The Liverpudlian – 23 July 2008
The official newspaper of the 58th international
European Youth Parliament session in Liverpool
Fighting the speakers’ corner
Freedom to stand up and speak one’s mind is safe guarded through Speakers’ Corners. Jonáš Jančařík speaks with Peter Bradley, director of the Speakers’ Corner Trust and explores the story behind this steadfast form of communication?
The words you are reading were edited. If you write something on the Internet, the government can block it. In the TV, it is possible to take one’s words out of context. And even when you are making a phone call, your words are recorded. No way of communication is freer than a direct speech to the audience.
A paved corner of the Hyde Park in London was designated a free speech area in 1872 as a result of a struggle commenced by a series of socialist demonstrations in the late 1860s. Since that time the so-called Speaker’s Corner symbolises the right of free speech and citizens’ involvement. Speakers hailing from all social classes have been allowed to come and stand up before the crowd and speak up on any topic, limited only by the audience’s mood and the weather.
Liberties like these helped create the atmosphere in which everyone’s opinion can be freely heard. Citizens of totalitarian states still remember the fear of punishment for speaking ones mind, however, all Londoners have to fear is standing before a crowd. Emerging democracies are up against a number of other problems. People with strong opinions may still be intimidated by those in power and must fight against a culture where others simply do not listen. However vague this may sound, it is clearly visible by the lack of quality social magazines in some countries.
Totalitarian or non-democratic states usually try to keep control over public gatherings because when the media are state controlled, speeches are the only guaranteed way to express opinions publicly. Václav Havel, one of the most important fighters for freedom in the Eastern block, knows very well what it means to be prosecuted for speaking up – and that is why he took patronage over the project of the Speaker’s Corner Trust (SCT).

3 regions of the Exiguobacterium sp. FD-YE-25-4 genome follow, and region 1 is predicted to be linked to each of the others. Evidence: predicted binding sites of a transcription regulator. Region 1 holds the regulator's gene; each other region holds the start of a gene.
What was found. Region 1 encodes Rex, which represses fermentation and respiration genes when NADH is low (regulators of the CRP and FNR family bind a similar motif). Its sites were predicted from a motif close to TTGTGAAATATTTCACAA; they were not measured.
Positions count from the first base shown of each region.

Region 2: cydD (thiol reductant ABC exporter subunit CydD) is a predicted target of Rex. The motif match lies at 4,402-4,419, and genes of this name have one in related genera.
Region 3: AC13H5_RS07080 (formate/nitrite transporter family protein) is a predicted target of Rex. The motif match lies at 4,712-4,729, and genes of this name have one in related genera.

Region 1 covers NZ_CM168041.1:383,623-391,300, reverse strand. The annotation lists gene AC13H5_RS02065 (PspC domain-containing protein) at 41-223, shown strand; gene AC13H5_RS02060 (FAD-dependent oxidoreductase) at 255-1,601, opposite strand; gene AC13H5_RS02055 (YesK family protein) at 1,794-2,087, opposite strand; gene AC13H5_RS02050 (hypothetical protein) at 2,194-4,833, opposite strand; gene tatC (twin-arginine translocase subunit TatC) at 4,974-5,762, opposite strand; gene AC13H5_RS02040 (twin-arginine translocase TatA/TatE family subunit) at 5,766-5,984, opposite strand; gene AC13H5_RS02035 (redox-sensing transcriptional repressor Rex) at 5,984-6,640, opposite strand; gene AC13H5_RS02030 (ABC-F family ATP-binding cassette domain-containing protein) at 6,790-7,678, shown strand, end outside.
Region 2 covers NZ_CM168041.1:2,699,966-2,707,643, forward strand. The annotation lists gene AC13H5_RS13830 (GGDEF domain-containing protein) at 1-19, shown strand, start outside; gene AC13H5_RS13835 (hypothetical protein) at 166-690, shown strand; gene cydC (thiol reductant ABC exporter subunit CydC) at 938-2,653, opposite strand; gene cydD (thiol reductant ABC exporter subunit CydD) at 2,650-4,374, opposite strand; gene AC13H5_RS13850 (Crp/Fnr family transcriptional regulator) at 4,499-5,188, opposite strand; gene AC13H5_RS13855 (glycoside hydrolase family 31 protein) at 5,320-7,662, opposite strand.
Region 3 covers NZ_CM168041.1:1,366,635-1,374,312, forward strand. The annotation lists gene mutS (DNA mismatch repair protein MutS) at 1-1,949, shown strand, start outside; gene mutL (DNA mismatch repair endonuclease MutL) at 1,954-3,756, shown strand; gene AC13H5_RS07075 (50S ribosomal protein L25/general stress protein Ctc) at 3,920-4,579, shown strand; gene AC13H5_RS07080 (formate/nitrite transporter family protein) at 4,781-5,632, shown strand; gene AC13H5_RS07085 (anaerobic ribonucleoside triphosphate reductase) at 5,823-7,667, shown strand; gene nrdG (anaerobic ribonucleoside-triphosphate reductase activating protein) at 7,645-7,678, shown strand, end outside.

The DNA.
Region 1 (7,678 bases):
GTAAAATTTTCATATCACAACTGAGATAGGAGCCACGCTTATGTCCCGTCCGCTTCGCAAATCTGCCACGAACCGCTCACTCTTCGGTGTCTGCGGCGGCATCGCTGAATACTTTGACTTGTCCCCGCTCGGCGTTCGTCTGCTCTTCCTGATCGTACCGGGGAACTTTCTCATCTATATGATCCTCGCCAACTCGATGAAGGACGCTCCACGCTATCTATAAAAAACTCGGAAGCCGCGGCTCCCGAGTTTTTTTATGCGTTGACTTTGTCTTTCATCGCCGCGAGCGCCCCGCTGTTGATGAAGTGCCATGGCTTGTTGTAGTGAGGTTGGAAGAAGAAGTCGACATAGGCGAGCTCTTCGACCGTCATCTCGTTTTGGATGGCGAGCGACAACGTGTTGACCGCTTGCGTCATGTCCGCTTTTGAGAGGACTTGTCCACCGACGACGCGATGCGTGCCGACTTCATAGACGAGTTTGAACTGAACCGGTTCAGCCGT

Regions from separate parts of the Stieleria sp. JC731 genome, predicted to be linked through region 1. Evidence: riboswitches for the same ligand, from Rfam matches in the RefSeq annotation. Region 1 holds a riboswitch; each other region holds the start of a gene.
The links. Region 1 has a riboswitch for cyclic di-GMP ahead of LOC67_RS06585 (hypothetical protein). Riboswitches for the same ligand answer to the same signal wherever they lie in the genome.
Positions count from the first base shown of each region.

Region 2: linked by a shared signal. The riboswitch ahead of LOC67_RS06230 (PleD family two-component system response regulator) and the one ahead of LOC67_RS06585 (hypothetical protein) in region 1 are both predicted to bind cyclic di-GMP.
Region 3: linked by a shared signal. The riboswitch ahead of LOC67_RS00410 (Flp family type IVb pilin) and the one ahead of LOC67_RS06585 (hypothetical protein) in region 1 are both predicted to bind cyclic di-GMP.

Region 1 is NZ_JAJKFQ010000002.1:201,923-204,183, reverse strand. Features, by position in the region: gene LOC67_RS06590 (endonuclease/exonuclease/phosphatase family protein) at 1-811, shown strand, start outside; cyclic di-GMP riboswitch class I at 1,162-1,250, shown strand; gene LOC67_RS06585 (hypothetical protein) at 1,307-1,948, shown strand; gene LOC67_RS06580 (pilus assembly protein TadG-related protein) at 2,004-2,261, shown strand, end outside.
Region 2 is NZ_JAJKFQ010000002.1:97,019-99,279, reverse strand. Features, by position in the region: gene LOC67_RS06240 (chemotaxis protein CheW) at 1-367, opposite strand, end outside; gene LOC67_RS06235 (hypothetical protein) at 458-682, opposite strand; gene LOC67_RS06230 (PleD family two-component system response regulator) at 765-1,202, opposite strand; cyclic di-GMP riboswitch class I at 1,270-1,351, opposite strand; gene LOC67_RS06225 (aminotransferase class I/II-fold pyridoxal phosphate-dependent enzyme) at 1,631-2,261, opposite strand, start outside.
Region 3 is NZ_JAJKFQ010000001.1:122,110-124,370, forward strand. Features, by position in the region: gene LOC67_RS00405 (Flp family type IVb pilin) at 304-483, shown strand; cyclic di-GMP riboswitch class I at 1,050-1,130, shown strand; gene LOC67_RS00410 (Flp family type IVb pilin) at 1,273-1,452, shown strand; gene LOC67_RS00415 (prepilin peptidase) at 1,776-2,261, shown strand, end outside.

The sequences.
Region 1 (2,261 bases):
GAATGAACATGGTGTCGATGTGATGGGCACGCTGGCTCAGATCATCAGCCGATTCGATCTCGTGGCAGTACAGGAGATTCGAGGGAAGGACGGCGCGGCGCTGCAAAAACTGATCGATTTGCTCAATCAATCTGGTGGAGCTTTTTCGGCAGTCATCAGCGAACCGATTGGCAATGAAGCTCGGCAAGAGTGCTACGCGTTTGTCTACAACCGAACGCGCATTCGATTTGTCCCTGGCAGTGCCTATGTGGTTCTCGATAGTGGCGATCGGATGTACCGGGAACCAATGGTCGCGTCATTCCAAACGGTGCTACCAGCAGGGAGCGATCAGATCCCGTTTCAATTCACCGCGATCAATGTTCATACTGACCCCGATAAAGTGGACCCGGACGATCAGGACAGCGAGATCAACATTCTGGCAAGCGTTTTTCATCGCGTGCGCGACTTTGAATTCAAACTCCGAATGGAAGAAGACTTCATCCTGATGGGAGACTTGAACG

Peter Bradley, a former MP, is one of the founding trustees of SCT. “We are working with the local authorities, trying to establish defined and protected places for public speeches in their cities. In Prague, the response of local politicians was just great,” he says in an interview with The Liverpudlian. SCT launched a Speakers’ Corner at Prague’s Palackého square in 2004 as the model Corner for other cities to join the project. Currently SCT is taking care of another project in Nottingham, UK, and is co-operating with potential local SCT committees in other countries including Nigeria.
SCT renews the most basic form of public communication, which should not be forgotten, even in the age of multimedia. It is important for every democracy that freedom of speech is secured for absolutely everyone, regardless of how big the audience is. Whilst media corporations are run for profit or even motivated by hidden agendas, the individual speaker expresses himself more personally and directly to us, in a fashion we can both see and understand.
(The European Youth Parliament organised its own Speakers’ Corner during its conference and recorded events in a photo essay.)